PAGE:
3) What is branch and bound strategy

A) A branch and bound method searches a state stat the using any search mechanism in which
all the children of the E-node are generated before another node becomes the E node. Three
common strategis are FIF0,LIFO and LC. A cost function C( ) such that C (X)>= C(x) is used
to provide lower bounds on solution obtainable form any node X. If u is an upper bound on
the cost of a minimu cost solution of live nodes X with C-(x)>U may be killed as all answer
nodes rechable form X have cost c(x)>=c-(x)>U. In case an answer node with cost U has
already been reached then all live nodes with c(x)>= >U my be killed.

4) What is dynamic programming

A) A Dynamic programming is an algorithms design method that can be used when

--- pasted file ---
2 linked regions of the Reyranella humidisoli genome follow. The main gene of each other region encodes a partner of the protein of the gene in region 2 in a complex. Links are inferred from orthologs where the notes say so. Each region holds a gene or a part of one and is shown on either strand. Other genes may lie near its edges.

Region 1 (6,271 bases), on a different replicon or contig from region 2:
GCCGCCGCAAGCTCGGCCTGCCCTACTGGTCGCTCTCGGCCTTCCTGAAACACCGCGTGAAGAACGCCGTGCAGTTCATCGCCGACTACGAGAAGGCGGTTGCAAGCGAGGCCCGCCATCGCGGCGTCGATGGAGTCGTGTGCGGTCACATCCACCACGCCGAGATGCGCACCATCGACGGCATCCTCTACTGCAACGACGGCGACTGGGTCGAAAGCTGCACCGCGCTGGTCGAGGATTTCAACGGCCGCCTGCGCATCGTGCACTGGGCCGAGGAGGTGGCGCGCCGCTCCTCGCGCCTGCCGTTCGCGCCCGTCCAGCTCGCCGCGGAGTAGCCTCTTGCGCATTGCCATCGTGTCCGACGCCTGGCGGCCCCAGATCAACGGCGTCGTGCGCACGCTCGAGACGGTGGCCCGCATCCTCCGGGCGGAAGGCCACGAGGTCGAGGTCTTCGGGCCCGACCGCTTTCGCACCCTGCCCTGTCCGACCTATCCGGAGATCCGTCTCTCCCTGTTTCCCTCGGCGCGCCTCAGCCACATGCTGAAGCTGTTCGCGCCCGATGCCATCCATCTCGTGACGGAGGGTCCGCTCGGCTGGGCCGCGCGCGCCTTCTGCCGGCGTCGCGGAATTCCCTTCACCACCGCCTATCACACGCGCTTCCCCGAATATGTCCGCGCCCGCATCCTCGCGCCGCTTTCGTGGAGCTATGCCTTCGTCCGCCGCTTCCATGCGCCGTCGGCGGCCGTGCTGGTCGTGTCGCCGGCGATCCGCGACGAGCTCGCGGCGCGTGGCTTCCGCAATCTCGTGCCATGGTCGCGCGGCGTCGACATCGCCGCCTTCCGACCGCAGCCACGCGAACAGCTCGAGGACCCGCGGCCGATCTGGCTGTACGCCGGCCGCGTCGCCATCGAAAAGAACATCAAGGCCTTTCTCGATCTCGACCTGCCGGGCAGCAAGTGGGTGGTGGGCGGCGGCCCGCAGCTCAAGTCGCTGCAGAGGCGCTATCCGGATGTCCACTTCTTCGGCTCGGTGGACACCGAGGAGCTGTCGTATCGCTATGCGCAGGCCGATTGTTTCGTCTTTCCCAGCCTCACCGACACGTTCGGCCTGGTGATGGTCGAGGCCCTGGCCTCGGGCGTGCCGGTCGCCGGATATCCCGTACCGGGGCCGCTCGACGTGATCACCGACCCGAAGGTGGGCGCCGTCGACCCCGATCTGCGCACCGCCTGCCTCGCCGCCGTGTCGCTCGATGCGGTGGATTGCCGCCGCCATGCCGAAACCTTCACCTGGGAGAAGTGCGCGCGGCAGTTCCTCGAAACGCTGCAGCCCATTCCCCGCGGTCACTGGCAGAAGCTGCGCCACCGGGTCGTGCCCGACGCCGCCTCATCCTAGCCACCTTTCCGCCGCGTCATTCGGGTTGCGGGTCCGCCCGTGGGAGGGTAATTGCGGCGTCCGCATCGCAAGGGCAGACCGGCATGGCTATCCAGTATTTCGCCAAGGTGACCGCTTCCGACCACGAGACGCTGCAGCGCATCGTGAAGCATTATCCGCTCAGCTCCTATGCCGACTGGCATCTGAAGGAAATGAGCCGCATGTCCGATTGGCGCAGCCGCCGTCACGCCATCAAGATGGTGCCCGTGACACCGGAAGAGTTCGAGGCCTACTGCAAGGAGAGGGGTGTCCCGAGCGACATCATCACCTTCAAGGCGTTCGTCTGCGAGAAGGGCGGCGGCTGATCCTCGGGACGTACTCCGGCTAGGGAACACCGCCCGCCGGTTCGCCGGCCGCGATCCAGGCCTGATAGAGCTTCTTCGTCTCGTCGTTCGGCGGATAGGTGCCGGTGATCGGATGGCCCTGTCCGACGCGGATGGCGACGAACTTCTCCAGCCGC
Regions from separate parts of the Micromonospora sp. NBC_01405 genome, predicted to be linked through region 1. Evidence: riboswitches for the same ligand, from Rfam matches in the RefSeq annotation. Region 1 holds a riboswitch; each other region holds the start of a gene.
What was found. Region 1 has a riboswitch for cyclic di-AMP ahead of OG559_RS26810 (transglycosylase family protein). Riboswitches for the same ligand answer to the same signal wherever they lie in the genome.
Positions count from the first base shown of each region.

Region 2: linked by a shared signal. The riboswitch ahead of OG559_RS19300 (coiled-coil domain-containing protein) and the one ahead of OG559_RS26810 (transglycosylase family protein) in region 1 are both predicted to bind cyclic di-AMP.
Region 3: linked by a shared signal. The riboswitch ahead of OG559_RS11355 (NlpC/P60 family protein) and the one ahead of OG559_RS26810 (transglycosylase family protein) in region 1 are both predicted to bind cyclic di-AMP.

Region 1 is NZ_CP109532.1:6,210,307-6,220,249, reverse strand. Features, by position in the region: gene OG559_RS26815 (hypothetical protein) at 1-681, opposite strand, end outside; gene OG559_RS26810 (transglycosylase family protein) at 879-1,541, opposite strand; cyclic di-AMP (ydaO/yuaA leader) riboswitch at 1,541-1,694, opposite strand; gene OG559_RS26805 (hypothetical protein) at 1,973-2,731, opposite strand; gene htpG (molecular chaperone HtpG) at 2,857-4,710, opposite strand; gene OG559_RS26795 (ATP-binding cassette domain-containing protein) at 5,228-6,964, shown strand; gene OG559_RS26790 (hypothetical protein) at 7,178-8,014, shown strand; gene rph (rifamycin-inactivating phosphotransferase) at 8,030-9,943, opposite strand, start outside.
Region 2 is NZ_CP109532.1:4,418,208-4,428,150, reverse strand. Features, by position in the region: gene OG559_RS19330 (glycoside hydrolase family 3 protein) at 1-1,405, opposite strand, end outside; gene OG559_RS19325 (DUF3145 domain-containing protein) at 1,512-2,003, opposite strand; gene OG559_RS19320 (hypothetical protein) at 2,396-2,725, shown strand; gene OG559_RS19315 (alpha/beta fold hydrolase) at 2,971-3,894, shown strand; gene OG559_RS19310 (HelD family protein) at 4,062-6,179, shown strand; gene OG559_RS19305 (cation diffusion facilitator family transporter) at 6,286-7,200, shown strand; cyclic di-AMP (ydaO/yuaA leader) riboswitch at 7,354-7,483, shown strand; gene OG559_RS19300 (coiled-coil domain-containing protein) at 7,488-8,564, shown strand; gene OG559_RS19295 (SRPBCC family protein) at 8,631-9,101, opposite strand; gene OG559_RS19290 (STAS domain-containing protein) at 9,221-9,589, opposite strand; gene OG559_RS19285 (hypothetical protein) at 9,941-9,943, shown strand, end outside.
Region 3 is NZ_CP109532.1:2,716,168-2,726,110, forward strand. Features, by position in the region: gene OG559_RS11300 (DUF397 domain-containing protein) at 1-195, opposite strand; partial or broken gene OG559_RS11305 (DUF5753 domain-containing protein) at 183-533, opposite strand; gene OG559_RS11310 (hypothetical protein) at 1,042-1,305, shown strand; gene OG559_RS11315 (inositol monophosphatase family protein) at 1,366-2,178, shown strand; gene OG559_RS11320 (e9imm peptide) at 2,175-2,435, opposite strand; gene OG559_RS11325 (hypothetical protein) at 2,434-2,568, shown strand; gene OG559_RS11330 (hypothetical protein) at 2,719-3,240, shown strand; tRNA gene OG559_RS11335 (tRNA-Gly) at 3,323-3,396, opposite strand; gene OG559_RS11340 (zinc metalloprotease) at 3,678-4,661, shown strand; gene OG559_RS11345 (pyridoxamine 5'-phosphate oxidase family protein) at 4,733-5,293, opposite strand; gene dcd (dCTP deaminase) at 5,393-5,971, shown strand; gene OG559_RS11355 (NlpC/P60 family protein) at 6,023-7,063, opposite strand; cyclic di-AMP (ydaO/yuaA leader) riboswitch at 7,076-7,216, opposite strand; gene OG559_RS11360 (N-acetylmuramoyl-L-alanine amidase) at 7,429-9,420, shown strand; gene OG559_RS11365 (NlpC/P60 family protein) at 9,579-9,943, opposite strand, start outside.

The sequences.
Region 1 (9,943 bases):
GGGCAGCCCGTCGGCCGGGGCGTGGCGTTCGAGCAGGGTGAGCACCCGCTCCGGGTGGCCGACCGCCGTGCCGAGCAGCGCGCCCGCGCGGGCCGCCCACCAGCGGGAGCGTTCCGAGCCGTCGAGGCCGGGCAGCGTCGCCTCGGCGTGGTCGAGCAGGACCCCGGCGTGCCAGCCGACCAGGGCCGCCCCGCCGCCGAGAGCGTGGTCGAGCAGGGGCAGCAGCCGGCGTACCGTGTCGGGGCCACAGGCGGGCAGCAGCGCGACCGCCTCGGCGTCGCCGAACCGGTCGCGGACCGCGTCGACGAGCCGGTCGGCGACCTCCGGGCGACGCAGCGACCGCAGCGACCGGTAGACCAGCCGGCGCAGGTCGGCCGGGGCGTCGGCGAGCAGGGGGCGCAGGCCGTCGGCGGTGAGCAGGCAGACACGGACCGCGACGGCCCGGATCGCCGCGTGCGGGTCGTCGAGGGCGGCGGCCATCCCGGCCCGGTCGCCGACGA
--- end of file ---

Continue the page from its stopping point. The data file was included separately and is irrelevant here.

the solution to a problem can be viewed as the result of a sequence of desiccions. We
could enumerate all decisions sequences and then pick out the best. The optimal
sequence decisions are obtainedo by making explic it appeal to the principle of
optimality.

The principle of optimality states that an optimal sequnec of decisions has the
property that what ever the initial state and desion are, the remaining must constitute
an optimal desicion sequnece, with regard to the state resulting from the first
decision..
5) what is Greedy Method

A) Most of the problems have N inputs and require us to obtain a subset that sales us some
constraints. Any subset that satifies these constraints is called a feasible solution. We need to
obtain a feasible solution that either maximises / minimizes a given objective function. A
feasible solution that does this is called an optimal solotio. The greedy method suggests that
one can devise an algorithms that works in stages considering one input at a time. At each
stage desicion is made regarding whether a particular input is in an optimal solution (using
some selection procudure). If the inclusion of the next input into the partially constructed